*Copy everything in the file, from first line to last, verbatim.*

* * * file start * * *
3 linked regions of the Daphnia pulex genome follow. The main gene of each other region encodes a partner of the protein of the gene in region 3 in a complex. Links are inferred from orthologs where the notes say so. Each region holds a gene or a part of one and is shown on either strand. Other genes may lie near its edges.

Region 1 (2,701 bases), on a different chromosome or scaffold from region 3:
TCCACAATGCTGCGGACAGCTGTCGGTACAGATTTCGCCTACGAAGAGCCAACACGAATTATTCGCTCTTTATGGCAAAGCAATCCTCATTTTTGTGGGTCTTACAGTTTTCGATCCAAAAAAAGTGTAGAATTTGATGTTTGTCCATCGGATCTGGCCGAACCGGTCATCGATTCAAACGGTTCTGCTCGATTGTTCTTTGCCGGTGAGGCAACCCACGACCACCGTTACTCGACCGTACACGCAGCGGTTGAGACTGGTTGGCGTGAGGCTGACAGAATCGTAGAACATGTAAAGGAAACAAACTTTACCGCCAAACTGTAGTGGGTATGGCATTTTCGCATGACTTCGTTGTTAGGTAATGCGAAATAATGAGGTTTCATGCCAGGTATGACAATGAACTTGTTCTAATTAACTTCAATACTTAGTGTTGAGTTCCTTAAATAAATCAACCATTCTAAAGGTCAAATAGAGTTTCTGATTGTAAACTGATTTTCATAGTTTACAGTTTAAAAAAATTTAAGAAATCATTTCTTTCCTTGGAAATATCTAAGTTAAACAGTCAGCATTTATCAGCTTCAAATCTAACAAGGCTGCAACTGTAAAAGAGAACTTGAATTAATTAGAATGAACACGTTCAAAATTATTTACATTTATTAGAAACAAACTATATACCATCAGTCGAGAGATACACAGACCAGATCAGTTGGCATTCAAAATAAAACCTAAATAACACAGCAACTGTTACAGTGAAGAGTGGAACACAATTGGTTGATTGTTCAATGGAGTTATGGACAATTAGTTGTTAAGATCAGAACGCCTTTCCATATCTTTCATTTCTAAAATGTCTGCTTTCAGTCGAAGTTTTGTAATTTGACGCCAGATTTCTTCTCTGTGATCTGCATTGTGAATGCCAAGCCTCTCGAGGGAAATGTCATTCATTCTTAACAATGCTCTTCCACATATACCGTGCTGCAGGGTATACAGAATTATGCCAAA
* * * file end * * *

3 linked regions of the Daphnia pulex genome follow. The main gene of each other region encodes a partner of the protein of the gene in region 3 in a complex. Links are inferred from orthologs where the notes say so. Each region holds a gene or a part of one and is shown on either strand. Other genes may lie near its edges.

Region 1 (2,701 bases), on a different chromosome or scaffold from region 3:
TCCACAATGCTGCGGACAGCTGTCGGTACAGATTTCGCCTACGAAGAGCCAACACGAATTATTCGCTCTTTATGGCAAAGCAATCCTCATTTTTGTGGGTCTTACAGTTTTCGATCCAAAAAAAGTGTAGAATTTGATGTTTGTCCATCGGATCTGGCCGAACCGGTCATCGATTCAAACGGTTCTGCTCGATTGTTCTTTGCCGGTGAGGCAACCCACGACCACCGTTACTCGACCGTACACGCAGCGGTTGAGACTGGTTGGCGTGAGGCTGACAGAATCGTAGAACATGTAAAGGAAACAAACTTTACCGCCAAACTGTAGTGGGTATGGCATTTTCGCATGACTTCGTTGTTAGGTAATGCGAAATAATGAGGTTTCATGCCAGGTATGACAATGAACTTGTTCTAATTAACTTCAATACTTAGTGTTGAGTTCCTTAAATAAATCAACCATTCTAAAGGTCAAATAGAGTTTCTGATTGTAAACTGATTTTCATAGTTTACAGTTTAAAAAAATTTAAGAAATCATTTCTTTCCTTGGAAATATCTAAGTTAAACAGTCAGCATTTATCAGCTTCAAATCTAACAAGGCTGCAACTGTAAAAGAGAACTTGAATTAATTAGAATGAACACGTTCAAAATTATTTACATTTATTAGAAACAAACTATATACCATCAGTCGAGAGATACACAGACCAGATCAGTTGGCATTCAAAATAAAACCTAAATAACACAGCAACTGTTACAGTGAAGAGTGGAACACAATTGGTTGATTGTTCAATGGAGTTATGGACAATTAGTTGTTAAGATCAGAACGCCTTTCCATATCTTTCATTTCTAAAATGTCTGCTTTCAGTCGAAGTTTTGTAATTTGACGCCAGATTTCTTCTCTGTGATCTGCATTGTGAATGCCAAGCCTCTCGAGGGAAATGTCATTCATTCTTAACAATGCTCTTCCACATATACCGTGCTGCAGGGTATACAGAATTATGCCAAA